The Routledge Companion to Pakistani Anglophone Writing
London. Routledge. 2018. 416 pages.
The Routledge Companion to Pakistani Anglophone Writing is a stupendous collection of essays, serving as a comprehensive preamble to historical, regional, local, and global issues ambient to cross-cultural relations, which are imperative to the reading of Pakistani anglophone literature. It covers the foremost issues such as terrorism, fundamentalism, intolerance, global security, and alienation in thirty critical essays. In addition, the book is a comprehensive and significant step toward the corollary of a transnational perspective of canon construction in Pakistani literature.
Controversies and transformation have been observed in Pakistani anglophone literature since 1947. This companion reinforces the “presentness” of historical contexts, reminiscence, and their prodigious pertinence to what we think of as contemporary Pakistan. It includes eight parts, pursuing the basics of a historical understanding of Pakistani anglophone literature. Each part is interrelated to historical incidents such as civil wars, migration, ethnic and sectarian crises, and gender while covering minority issues such as Islamization, Talibanization, violence, otherness, and military dictatorships.
For example, the earlier addressed phenomena of context and connection are hard to cover completely without political and social adherence to major historical events in Pakistan during General Zia’s dictatorial period (1977–88); the US-led Afghan jihad; Talibanization of Pakistan in the 1980s; the US attack on Afghanistan after 9/11; and the post-9/11 war against terrorism and religious and sectarian rivalries in the region based on multigenerational ethnic and political issues in the years of partition, first in 1947 and then in 1971.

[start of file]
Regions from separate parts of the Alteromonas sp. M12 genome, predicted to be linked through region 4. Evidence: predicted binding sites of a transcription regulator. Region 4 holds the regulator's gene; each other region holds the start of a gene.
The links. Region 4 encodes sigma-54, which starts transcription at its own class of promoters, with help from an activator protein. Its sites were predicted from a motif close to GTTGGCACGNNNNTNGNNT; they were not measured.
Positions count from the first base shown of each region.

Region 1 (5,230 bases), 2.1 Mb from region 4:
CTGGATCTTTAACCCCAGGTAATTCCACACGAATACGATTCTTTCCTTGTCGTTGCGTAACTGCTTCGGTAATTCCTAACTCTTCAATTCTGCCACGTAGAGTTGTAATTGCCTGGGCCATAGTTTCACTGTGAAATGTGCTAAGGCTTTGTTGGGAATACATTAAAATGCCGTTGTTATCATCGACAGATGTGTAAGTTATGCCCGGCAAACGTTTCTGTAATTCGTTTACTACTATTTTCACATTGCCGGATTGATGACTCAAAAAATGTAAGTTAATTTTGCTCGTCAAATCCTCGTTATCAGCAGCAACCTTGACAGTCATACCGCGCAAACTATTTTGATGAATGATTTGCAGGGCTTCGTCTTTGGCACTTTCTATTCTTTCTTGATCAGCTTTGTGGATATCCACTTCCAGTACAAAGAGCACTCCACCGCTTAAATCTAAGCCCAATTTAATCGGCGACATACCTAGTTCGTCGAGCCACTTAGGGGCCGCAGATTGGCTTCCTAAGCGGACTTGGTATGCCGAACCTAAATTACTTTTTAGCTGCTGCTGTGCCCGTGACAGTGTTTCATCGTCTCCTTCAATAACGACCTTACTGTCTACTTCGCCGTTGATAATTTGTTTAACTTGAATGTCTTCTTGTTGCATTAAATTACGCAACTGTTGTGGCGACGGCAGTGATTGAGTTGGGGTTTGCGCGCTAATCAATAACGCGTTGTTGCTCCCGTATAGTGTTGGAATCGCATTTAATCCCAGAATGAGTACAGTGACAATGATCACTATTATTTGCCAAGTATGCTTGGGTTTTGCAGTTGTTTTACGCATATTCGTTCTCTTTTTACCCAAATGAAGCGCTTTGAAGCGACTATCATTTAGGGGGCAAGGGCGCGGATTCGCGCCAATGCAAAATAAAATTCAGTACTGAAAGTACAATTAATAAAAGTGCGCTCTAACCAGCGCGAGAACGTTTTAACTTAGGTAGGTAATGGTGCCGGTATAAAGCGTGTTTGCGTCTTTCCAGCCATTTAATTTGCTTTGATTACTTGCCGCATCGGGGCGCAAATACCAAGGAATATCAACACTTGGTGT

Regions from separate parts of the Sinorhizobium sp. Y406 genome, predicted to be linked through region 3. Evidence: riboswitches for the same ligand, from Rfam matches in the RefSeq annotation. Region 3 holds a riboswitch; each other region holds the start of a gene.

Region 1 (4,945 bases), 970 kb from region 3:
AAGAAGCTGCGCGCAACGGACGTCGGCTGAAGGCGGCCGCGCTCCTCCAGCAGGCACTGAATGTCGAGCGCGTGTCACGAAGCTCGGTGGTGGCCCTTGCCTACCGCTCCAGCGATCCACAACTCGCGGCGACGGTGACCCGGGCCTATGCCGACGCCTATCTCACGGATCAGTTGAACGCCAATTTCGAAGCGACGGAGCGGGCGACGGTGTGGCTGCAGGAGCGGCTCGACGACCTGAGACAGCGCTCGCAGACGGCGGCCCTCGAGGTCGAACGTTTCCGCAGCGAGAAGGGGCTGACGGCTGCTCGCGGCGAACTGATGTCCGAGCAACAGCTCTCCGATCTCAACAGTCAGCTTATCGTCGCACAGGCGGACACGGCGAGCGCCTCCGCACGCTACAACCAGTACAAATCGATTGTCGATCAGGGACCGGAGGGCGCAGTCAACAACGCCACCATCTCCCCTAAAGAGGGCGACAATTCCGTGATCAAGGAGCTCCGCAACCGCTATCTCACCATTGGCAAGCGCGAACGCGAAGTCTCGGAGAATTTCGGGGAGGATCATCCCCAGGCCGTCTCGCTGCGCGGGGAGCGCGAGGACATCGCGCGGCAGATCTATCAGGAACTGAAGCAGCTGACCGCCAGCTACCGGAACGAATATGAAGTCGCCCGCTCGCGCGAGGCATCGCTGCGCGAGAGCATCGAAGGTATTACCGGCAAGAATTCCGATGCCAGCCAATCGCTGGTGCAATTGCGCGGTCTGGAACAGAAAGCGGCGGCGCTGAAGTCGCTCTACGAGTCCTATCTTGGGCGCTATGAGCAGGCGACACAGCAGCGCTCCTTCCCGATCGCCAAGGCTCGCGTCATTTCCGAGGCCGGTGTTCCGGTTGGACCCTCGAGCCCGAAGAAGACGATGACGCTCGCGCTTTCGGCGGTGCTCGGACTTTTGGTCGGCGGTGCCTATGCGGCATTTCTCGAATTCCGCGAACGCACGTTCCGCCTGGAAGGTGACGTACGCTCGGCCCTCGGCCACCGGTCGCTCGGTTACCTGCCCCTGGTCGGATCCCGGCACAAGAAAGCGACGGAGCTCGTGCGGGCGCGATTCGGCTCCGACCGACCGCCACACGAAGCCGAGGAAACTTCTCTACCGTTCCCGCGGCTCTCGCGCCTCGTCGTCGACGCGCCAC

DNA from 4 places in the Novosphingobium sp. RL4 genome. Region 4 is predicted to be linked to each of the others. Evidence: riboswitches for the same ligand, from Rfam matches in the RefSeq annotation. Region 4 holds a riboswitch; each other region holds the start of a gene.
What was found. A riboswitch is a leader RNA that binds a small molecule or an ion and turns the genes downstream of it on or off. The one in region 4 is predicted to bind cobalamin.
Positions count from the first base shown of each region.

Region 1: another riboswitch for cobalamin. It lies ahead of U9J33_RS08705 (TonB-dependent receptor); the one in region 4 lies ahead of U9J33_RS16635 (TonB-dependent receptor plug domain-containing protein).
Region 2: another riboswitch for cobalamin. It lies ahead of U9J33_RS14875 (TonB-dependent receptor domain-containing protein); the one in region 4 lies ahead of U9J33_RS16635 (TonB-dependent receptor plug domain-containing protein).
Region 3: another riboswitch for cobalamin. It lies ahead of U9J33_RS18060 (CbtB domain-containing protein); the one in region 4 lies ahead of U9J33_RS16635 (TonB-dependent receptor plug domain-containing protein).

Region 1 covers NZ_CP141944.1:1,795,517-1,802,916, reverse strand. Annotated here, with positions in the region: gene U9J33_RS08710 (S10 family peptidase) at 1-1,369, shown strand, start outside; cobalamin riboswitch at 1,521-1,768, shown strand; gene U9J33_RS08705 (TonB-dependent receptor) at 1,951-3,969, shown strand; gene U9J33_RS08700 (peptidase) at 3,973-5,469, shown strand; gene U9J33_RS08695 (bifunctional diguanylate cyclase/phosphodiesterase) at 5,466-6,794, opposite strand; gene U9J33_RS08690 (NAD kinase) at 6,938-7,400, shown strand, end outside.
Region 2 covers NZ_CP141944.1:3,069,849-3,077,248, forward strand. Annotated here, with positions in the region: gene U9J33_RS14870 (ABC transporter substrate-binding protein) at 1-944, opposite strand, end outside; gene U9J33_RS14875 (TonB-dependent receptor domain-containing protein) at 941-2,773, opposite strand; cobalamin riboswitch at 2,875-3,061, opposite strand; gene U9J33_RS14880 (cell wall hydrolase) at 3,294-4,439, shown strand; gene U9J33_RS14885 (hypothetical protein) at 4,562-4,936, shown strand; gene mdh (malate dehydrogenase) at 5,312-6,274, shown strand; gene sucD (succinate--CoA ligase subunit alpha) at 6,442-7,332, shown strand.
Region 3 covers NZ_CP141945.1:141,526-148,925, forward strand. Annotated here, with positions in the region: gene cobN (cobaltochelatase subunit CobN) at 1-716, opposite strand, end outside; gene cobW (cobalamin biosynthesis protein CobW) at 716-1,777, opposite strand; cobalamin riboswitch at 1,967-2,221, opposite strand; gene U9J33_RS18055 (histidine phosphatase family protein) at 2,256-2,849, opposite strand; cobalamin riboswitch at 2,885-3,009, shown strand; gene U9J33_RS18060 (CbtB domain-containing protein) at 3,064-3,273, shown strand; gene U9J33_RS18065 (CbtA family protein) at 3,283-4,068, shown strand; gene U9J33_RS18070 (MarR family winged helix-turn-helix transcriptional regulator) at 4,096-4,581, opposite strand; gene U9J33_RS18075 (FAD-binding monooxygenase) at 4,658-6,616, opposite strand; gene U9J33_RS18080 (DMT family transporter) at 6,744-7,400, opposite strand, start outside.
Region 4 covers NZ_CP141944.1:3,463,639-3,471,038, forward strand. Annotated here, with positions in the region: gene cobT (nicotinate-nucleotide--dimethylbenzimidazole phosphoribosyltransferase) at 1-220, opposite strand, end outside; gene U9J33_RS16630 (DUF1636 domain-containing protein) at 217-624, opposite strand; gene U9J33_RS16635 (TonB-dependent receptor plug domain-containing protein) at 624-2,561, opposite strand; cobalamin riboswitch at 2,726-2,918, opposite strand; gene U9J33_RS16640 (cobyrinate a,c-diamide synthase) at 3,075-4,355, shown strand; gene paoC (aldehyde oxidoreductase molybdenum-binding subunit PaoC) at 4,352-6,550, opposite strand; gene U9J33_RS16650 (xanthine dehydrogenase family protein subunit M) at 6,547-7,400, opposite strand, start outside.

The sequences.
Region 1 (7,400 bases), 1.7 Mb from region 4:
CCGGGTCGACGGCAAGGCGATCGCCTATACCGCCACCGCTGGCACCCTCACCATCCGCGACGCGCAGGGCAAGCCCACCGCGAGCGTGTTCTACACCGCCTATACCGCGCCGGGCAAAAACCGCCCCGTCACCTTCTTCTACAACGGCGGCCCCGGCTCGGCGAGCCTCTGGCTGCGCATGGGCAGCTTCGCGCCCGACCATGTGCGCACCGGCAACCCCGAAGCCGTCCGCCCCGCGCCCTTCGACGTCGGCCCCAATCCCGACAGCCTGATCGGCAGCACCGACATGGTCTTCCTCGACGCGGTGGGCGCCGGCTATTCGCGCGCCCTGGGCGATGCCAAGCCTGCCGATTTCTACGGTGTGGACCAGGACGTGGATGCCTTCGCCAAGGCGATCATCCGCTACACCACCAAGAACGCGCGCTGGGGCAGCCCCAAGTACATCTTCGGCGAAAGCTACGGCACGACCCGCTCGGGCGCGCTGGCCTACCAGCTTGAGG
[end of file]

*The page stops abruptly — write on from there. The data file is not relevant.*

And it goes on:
Through the interconnectedness of historical contextualization, the first two parts deal with partition events of 1947 and 1971 and the readers’ understanding of how partition continued to spatialize non-Muslim Pakistani identities, reassessing the forgotten national narrative and angularities in the “post-memory generation.” Part 2 links these angularities with the US-led Afghan war, 9/11 attacks, and Islamophobia along with stereotypes that Muslims and especially Pakistanis have experienced during the war against terrorism.
The essays in part 3 underscore human rights contested widely in the Pakistani context, the subtlety of regional and local cultures and human agency as correctives to neo-Orientalized versions of operating dialectics: who says what, when, and why from what side of the power divide. The next two parts focus on vengeance and the complexity of Pakistani religious, social, political, and cultural contexts and history, including shifted gendered identities and multiple modalities of generation, sexuality, and nationalism. Part 6 critically evaluates the ways in which the sense of belonging and identity are addressed by the gestures of mobility and space.
The last two parts present a thorough history of colonization and its contesting identities in which the comparison of narratological perspectives highlights the narrative unsteadiness and new horizons toward a Pakistani idiom. Pakistani diasporic authors act as interrogators of exoticism for metropolitan audiences and readers and take into consideration ideals and ideas about the literary canon; they investigate the “normative,” “curatorial,” and “dialogical” attributes presented by various types of Pakistani anglophone literature.
Students of postcolonial and Pakistani anglophone literature should find this companion a valuable addition in literary studies of space and mobility, contemporary South Asian literature, religions, cultures, gender, diaspora, postcolonialism, and feminism.
Muhammad Imran& Jonathan Locke Hart
Shanghai Jiao Tong University, China